What Is Acetaminophen Used For?
Pain associated with backache, menstrual cramps, headache, and arthritis can often be treated with acetaminophen. It can also be used to reduce fevers. Certain forms of acetaminophen are approved for treating fever and minor aches and pains in children and infants. Occasionally, healthcare providers may recommend "off-label" uses for acetaminophen, such as for the treatment of migraines.
Acetaminophen (Tylenol®) is an over-the-counter (non-prescription) medication that is used as a pain reliever. In particular, acetaminophen is approved for treating minor aches and pains due to the following problems:
- Muscle aches
- The common cold
- Premenstrual and menstrual cramps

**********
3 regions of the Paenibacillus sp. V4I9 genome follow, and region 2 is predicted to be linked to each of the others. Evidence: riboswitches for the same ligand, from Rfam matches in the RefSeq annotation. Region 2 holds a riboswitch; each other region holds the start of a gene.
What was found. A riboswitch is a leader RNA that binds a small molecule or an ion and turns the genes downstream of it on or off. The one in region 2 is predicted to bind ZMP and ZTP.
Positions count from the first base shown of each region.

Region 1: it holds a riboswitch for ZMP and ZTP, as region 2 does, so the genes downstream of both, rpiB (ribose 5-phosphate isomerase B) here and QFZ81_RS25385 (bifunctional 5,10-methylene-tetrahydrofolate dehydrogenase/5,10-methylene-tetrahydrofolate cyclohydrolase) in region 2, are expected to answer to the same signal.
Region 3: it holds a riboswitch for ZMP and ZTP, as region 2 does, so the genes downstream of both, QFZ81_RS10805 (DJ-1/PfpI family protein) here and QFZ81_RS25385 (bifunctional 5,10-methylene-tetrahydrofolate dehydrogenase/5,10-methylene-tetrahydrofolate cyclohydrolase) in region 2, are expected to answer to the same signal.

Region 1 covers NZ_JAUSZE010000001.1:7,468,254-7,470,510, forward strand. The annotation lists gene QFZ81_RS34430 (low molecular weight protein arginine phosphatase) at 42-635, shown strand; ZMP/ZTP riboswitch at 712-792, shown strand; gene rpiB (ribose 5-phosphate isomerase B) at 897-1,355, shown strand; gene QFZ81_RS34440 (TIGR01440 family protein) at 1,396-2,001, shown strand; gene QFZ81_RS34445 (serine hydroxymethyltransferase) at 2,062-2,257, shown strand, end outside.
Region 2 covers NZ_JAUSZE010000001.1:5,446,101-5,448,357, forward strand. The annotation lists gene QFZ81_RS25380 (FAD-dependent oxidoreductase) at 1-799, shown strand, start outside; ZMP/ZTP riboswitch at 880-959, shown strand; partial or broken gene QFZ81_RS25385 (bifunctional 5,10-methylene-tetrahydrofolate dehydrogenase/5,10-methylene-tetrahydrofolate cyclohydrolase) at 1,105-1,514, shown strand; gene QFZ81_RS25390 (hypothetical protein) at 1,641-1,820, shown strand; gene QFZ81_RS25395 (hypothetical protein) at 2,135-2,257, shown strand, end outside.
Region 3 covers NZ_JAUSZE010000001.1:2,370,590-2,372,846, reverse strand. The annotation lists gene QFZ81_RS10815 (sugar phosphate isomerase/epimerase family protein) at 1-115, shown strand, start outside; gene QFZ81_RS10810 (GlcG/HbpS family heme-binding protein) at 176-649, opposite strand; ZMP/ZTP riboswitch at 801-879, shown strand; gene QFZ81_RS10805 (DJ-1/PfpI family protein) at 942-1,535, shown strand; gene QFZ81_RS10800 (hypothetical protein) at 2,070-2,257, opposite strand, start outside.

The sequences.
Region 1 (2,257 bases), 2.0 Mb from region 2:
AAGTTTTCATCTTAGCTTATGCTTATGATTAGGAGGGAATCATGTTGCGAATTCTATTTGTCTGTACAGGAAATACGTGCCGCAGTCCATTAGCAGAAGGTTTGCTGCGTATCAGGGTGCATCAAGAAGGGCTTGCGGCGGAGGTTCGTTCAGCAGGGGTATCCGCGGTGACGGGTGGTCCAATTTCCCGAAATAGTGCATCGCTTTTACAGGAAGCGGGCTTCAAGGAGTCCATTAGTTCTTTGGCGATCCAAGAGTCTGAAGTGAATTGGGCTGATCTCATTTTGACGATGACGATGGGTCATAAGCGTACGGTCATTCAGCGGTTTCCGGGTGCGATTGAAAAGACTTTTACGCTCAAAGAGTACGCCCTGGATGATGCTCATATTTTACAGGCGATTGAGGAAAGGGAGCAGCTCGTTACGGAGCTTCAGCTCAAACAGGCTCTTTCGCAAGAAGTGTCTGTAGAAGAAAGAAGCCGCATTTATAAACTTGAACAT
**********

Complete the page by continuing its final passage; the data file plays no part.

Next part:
- The flu.
Acetaminophen is also approved for reducing fevers.
Every bottle of acetaminophen warns of a few situations in which you should not take the drug. These situations include:
- If a fever gets worse or lasts for more than three days
- If pain gets worse or lasts for more than ten days
- If swelling or redness is also present
- If new symptoms occur.
These situations may indicate a more serious problem that should be evaluated by your healthcare provider. The medicine is not necessarily dangerous in these situations, but you should not use acetaminophen instead of seeing your healthcare provider.
Also, acetaminophen is not very good at reducing inflammation, and nonsteroidal anti-inflammatory drugs (NSAIDs) may work better for problems that involve inflammation (such as muscle injuries). This medication is not the best choice for people with liver disease, such as cirrhosis or liver failure, since it may cause further liver damage. If you drink three or more alcoholic beverages per day, you should not take acetaminophen unless your healthcare provider specifically recommends that you do so. Chronic alcohol use affects the way your body handles this drug (see Tylenol and Alcohol).